This may or may not be within your budget, but if you’re able, visiting the area you’re moving to well in advance is a great way to feel prepared going into your move. You could use the opportunity to pick out houses or apartments, or simply canvas the area if you already have one in mind.

Get a good sense of community. This might feel more abstract than simply looking at houses, but being familiar with the culture you’ll be moving into is a great way to ease you into the new environment. Social media, reviews, and local news are great outlets to do this.

If you can’t visit in person, worry not! There are plenty of ways to research remotely. You might even find a Facebook group for residents in the area. The internet and news outlets are also excellent resources to help you get a feel for an area.

8. Work New Home Expenses Into Your Budget

Of course, making a moving budget is a no-brainer. But what you’ll also want to consider is what it will cost to get started in your new home! Factoring this into your overall expenses can save you a lot of stress post-moving.

For example, when you move to a different state sales taxes will differ. Grocery stores might be more or less expensive. You might be paying for a bus or train pass when you didn’t before. Research all these things and set aside some money to settle into your new area.

9. Evaluate Any Changes in Lifestyle

To piggyback off of my last point, you’ll have to consider and prepare for any anticipated changes in your lifestyle. As I said, grocery stores (and stores in general) could have different prices. But how far is that store to begin with? Maybe you’re able to walk or maybe you have to drive. Find out if it’ll be different than what you’re used to.

You’ll also need to look at this regarding the larger area. If you have children, for example, you should research a decent amount about the school system in the area. Know if it’s a walkable city or not. Also, consider the weather. Will you need to invest in a new wardrobe? Things will likely be pretty different depending on where you’re moving to, so do your research and be prepared for change.

10. Register to Vote

If you plan on living in your new home long-term, you’ll have to register to vote in that state.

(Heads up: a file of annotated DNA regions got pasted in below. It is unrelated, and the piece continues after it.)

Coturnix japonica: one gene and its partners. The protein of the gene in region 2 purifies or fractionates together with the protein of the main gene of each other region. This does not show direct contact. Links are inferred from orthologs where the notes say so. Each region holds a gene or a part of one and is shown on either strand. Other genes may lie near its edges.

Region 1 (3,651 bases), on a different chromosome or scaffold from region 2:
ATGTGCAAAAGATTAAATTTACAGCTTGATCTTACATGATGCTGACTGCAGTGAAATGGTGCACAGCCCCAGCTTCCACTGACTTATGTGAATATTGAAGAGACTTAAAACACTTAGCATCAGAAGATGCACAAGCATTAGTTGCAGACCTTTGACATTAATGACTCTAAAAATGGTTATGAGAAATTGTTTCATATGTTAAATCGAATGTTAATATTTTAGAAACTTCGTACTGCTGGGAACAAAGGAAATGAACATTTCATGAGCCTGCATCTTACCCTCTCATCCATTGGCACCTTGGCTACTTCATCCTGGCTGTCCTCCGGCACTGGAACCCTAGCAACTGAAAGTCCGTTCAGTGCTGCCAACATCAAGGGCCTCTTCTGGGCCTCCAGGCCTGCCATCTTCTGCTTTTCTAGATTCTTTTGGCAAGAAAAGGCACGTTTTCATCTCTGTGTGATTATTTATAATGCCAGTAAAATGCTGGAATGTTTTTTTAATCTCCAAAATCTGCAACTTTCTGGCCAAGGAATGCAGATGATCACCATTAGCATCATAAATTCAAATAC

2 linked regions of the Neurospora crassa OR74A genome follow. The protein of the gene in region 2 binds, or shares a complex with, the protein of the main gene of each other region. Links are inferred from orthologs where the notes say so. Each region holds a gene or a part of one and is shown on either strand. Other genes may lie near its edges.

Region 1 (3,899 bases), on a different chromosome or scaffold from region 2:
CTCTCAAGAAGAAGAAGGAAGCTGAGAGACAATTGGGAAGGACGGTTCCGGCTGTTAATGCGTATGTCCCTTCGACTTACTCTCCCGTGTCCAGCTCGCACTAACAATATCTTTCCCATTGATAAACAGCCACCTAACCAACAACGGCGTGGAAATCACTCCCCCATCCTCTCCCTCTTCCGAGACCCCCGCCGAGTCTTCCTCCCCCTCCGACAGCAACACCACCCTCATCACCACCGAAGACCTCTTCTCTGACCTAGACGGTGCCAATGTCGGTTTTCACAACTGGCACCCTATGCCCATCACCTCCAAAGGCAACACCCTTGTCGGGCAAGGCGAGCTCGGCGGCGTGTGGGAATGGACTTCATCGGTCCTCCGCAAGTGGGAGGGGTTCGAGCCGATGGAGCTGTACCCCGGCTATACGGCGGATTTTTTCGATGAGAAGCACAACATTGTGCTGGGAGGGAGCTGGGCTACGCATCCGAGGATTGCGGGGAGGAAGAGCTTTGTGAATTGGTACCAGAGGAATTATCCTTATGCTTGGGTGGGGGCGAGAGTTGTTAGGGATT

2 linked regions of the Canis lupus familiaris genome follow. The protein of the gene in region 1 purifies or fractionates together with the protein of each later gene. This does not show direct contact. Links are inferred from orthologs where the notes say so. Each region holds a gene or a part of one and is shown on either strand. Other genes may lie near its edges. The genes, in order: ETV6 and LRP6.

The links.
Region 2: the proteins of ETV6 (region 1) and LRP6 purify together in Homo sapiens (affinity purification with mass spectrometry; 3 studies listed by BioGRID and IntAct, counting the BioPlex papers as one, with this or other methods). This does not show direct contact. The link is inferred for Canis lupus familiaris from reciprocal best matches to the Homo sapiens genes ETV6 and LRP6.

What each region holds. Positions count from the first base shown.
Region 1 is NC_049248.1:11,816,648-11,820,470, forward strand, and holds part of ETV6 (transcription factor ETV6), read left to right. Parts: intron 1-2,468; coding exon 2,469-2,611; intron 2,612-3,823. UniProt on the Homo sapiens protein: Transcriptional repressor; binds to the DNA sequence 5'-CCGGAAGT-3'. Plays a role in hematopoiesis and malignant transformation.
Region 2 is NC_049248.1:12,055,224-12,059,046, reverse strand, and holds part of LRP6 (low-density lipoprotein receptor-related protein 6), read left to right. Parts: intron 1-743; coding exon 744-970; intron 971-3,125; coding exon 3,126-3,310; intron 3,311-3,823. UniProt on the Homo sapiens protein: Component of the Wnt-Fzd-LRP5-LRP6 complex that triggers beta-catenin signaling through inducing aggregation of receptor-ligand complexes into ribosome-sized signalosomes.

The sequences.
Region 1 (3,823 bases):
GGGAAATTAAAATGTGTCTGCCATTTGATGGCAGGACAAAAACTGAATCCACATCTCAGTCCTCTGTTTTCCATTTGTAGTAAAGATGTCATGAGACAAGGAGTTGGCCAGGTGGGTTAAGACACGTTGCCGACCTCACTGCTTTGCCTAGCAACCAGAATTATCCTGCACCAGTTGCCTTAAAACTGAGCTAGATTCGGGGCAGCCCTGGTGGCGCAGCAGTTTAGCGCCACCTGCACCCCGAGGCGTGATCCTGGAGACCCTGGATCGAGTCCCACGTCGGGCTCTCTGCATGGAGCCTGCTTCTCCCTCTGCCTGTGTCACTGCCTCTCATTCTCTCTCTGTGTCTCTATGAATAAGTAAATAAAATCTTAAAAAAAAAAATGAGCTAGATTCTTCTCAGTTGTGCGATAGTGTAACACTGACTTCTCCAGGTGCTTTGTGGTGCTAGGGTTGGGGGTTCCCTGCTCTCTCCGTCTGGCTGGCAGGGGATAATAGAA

11. Change Your Address

You’d have to do this anyway, but when you move out of state you’ll have to update your address information to all the necessary parties. This will also involve getting your mail forwarded to your new place. Depending on the length of your residency, you may have to look into a domicile in your new state.

12. Update Your Information

If you’re going to be a permanent resident of your new state, it might be worth looking into changing your cell phone number so you have a local area code. Of course, this isn’t a required step, but it’s a small thing many people think makes them feel more at home.

If you use a local bank, you might have to look into a new bank. Whatever the case, you’ll have to update your information and address with them, but you’ll be able to keep the same accounts.

Finally, you’ll need a new driver’s license. When you arrive, find your local DMV and make an appointment with them to get your new license.


As I said before, this moving out-of-state checklist covers some broad strokes so you can feel more ready for your next big step. Bottom line: research and prepare! Nothing has to be too overwhelming and as long as you stay on track, you’re in for a great move.

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Samantha attends the University of Northern Colorado as a double major in English and Theatre with minors in Writing and Japanese. In her free time she enjoys creative writing, art, and making music.